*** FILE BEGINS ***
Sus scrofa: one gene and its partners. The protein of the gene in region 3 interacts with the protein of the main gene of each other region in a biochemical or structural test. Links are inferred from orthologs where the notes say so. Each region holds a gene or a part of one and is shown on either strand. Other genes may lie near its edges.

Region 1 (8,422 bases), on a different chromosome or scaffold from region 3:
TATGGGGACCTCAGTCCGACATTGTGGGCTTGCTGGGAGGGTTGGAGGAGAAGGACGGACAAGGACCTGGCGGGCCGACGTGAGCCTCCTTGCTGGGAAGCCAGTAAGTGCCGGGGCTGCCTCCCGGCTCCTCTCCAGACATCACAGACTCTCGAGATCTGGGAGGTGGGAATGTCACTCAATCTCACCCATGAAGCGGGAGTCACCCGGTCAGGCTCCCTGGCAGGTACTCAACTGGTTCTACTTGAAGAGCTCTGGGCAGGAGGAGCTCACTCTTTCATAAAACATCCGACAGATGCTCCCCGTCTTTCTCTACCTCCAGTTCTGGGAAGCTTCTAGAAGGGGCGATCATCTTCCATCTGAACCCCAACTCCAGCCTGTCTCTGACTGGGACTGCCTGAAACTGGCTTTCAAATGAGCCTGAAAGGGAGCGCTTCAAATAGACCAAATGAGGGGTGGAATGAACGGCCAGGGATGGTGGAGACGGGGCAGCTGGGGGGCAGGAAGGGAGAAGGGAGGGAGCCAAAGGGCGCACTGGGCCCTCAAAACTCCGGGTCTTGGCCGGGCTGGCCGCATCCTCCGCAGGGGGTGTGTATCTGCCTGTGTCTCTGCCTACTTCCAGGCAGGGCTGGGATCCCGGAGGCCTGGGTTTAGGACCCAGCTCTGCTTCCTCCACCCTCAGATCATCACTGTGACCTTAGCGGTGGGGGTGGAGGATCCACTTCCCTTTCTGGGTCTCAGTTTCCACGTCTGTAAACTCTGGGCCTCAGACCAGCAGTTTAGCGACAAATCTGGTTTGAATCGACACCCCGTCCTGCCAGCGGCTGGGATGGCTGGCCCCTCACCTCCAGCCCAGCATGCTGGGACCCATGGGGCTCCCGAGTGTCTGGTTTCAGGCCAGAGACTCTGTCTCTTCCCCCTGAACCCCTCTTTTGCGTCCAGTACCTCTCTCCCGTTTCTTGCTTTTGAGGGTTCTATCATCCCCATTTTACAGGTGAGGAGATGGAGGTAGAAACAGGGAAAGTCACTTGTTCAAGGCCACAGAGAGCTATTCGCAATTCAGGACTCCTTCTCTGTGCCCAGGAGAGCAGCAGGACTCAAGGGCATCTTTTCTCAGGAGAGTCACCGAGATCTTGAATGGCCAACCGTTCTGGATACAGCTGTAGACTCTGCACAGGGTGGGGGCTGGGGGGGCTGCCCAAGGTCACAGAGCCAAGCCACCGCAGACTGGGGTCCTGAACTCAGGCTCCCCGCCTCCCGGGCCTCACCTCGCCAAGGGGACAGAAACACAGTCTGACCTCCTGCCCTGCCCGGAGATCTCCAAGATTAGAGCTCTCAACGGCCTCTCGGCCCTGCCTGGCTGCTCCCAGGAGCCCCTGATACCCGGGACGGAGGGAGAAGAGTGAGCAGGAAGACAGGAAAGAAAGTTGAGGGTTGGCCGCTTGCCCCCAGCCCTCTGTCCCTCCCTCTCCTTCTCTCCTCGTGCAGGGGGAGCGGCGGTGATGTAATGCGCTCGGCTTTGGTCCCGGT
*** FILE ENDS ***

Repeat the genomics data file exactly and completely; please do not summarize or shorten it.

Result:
Sus scrofa: one gene and its partners. The protein of the gene in region 3 interacts with the protein of the main gene of each other region in a biochemical or structural test. Links are inferred from orthologs where the notes say so. Each region holds a gene or a part of one and is shown on either strand. Other genes may lie near its edges.

Region 1 (8,422 bases), on a different chromosome or scaffold from region 3:
TATGGGGACCTCAGTCCGACATTGTGGGCTTGCTGGGAGGGTTGGAGGAGAAGGACGGACAAGGACCTGGCGGGCCGACGTGAGCCTCCTTGCTGGGAAGCCAGTAAGTGCCGGGGCTGCCTCCCGGCTCCTCTCCAGACATCACAGACTCTCGAGATCTGGGAGGTGGGAATGTCACTCAATCTCACCCATGAAGCGGGAGTCACCCGGTCAGGCTCCCTGGCAGGTACTCAACTGGTTCTACTTGAAGAGCTCTGGGCAGGAGGAGCTCACTCTTTCATAAAACATCCGACAGATGCTCCCCGTCTTTCTCTACCTCCAGTTCTGGGAAGCTTCTAGAAGGGGCGATCATCTTCCATCTGAACCCCAACTCCAGCCTGTCTCTGACTGGGACTGCCTGAAACTGGCTTTCAAATGAGCCTGAAAGGGAGCGCTTCAAATAGACCAAATGAGGGGTGGAATGAACGGCCAGGGATGGTGGAGACGGGGCAGCTGGGGGGCAGGAAGGGAGAAGGGAGGGAGCCAAAGGGCGCACTGGGCCCTCAAAACTCCGGGTCTTGGCCGGGCTGGCCGCATCCTCCGCAGGGGGTGTGTATCTGCCTGTGTCTCTGCCTACTTCCAGGCAGGGCTGGGATCCCGGAGGCCTGGGTTTAGGACCCAGCTCTGCTTCCTCCACCCTCAGATCATCACTGTGACCTTAGCGGTGGGGGTGGAGGATCCACTTCCCTTTCTGGGTCTCAGTTTCCACGTCTGTAAACTCTGGGCCTCAGACCAGCAGTTTAGCGACAAATCTGGTTTGAATCGACACCCCGTCCTGCCAGCGGCTGGGATGGCTGGCCCCTCACCTCCAGCCCAGCATGCTGGGACCCATGGGGCTCCCGAGTGTCTGGTTTCAGGCCAGAGACTCTGTCTCTTCCCCCTGAACCCCTCTTTTGCGTCCAGTACCTCTCTCCCGTTTCTTGCTTTTGAGGGTTCTATCATCCCCATTTTACAGGTGAGGAGATGGAGGTAGAAACAGGGAAAGTCACTTGTTCAAGGCCACAGAGAGCTATTCGCAATTCAGGACTCCTTCTCTGTGCCCAGGAGAGCAGCAGGACTCAAGGGCATCTTTTCTCAGGAGAGTCACCGAGATCTTGAATGGCCAACCGTTCTGGATACAGCTGTAGACTCTGCACAGGGTGGGGGCTGGGGGGGCTGCCCAAGGTCACAGAGCCAAGCCACCGCAGACTGGGGTCCTGAACTCAGGCTCCCCGCCTCCCGGGCCTCACCTCGCCAAGGGGACAGAAACACAGTCTGACCTCCTGCCCTGCCCGGAGATCTCCAAGATTAGAGCTCTCAACGGCCTCTCGGCCCTGCCTGGCTGCTCCCAGGAGCCCCTGATACCCGGGACGGAGGGAGAAGAGTGAGCAGGAAGACAGGAAAGAAAGTTGAGGGTTGGCCGCTTGCCCCCAGCCCTCTGTCCCTCCCTCTCCTTCTCTCCTCGTGCAGGGGGAGCGGCGGTGATGTAATGCGCTCGGCTTTGGTCCCGGT